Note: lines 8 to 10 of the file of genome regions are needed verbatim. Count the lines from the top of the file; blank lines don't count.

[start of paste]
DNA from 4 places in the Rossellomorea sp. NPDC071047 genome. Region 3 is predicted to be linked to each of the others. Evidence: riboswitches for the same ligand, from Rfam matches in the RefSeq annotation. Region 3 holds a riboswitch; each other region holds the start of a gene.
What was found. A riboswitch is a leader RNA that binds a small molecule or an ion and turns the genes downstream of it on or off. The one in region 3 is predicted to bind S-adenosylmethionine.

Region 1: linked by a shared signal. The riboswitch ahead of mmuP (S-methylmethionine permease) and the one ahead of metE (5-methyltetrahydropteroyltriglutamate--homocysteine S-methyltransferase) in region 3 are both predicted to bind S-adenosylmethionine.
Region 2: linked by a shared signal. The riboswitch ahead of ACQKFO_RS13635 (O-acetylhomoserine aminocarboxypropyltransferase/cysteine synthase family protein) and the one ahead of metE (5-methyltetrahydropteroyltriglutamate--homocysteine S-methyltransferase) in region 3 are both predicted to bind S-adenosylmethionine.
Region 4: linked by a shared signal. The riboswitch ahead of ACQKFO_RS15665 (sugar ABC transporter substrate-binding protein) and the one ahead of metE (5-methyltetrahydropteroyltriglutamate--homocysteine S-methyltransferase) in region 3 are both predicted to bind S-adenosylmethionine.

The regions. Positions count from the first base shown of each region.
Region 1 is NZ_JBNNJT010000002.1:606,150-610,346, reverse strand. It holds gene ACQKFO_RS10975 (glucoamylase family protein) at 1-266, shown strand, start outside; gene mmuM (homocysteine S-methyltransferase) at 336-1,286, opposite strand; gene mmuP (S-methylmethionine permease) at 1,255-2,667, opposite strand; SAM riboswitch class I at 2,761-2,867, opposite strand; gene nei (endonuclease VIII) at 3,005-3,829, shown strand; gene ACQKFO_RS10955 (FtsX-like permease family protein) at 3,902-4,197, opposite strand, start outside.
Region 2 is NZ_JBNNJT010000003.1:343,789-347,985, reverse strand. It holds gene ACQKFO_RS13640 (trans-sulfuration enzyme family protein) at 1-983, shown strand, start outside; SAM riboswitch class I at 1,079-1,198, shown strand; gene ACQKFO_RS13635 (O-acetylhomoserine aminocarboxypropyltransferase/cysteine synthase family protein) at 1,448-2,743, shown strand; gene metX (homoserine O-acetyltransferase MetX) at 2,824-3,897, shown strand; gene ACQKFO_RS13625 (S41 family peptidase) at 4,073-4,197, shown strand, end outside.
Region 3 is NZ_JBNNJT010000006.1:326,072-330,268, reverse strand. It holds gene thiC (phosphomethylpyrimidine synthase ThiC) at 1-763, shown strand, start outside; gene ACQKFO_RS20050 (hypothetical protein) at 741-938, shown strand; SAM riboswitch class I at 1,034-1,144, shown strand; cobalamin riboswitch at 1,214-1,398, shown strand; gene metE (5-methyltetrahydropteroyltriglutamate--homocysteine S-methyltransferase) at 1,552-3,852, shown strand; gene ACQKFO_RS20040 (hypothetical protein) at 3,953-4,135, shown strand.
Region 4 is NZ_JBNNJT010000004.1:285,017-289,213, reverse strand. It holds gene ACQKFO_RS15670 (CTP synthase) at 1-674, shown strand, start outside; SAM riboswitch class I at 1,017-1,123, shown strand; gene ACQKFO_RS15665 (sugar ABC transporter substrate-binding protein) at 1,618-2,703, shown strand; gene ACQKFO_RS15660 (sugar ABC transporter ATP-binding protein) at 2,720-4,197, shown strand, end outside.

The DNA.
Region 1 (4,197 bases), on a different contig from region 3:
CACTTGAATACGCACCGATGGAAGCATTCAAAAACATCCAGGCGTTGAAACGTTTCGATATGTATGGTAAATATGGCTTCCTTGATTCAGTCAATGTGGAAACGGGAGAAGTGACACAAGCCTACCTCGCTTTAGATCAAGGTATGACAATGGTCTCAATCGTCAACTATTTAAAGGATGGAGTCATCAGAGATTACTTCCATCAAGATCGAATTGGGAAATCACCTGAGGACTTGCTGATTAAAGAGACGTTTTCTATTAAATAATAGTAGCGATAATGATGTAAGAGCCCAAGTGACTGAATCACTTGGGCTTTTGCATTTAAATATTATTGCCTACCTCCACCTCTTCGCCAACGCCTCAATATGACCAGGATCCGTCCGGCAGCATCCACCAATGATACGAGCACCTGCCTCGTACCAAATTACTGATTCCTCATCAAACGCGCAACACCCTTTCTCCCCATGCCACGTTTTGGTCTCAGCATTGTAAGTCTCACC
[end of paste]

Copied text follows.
Region 2 is NZ_JBNNJT010000003.1:343,789-347,985, reverse strand. It holds gene ACQKFO_RS13640 (trans-sulfuration enzyme family protein) at 1-983, shown strand, start outside; SAM riboswitch class I at 1,079-1,198, shown strand; gene ACQKFO_RS13635 (O-acetylhomoserine aminocarboxypropyltransferase/cysteine synthase family protein) at 1,448-2,743, shown strand; gene metX (homoserine O-acetyltransferase MetX) at 2,824-3,897, shown strand; gene ACQKFO_RS13625 (S41 family peptidase) at 4,073-4,197, shown strand, end outside.
Region 3 is NZ_JBNNJT010000006.1:326,072-330,268, reverse strand. It holds gene thiC (phosphomethylpyrimidine synthase ThiC) at 1-763, shown strand, start outside; gene ACQKFO_RS20050 (hypothetical protein) at 741-938, shown strand; SAM riboswitch class I at 1,034-1,144, shown strand; cobalamin riboswitch at 1,214-1,398, shown strand; gene metE (5-methyltetrahydropteroyltriglutamate--homocysteine S-methyltransferase) at 1,552-3,852, shown strand; gene ACQKFO_RS20040 (hypothetical protein) at 3,953-4,135, shown strand.
Region 4 is NZ_JBNNJT010000004.1:285,017-289,213, reverse strand. It holds gene ACQKFO_RS15670 (CTP synthase) at 1-674, shown strand, start outside; SAM riboswitch class I at 1,017-1,123, shown strand; gene ACQKFO_RS15665 (sugar ABC transporter substrate-binding protein) at 1,618-2,703, shown strand; gene ACQKFO_RS15660 (sugar ABC transporter ATP-binding protein) at 2,720-4,197, shown strand, end outside.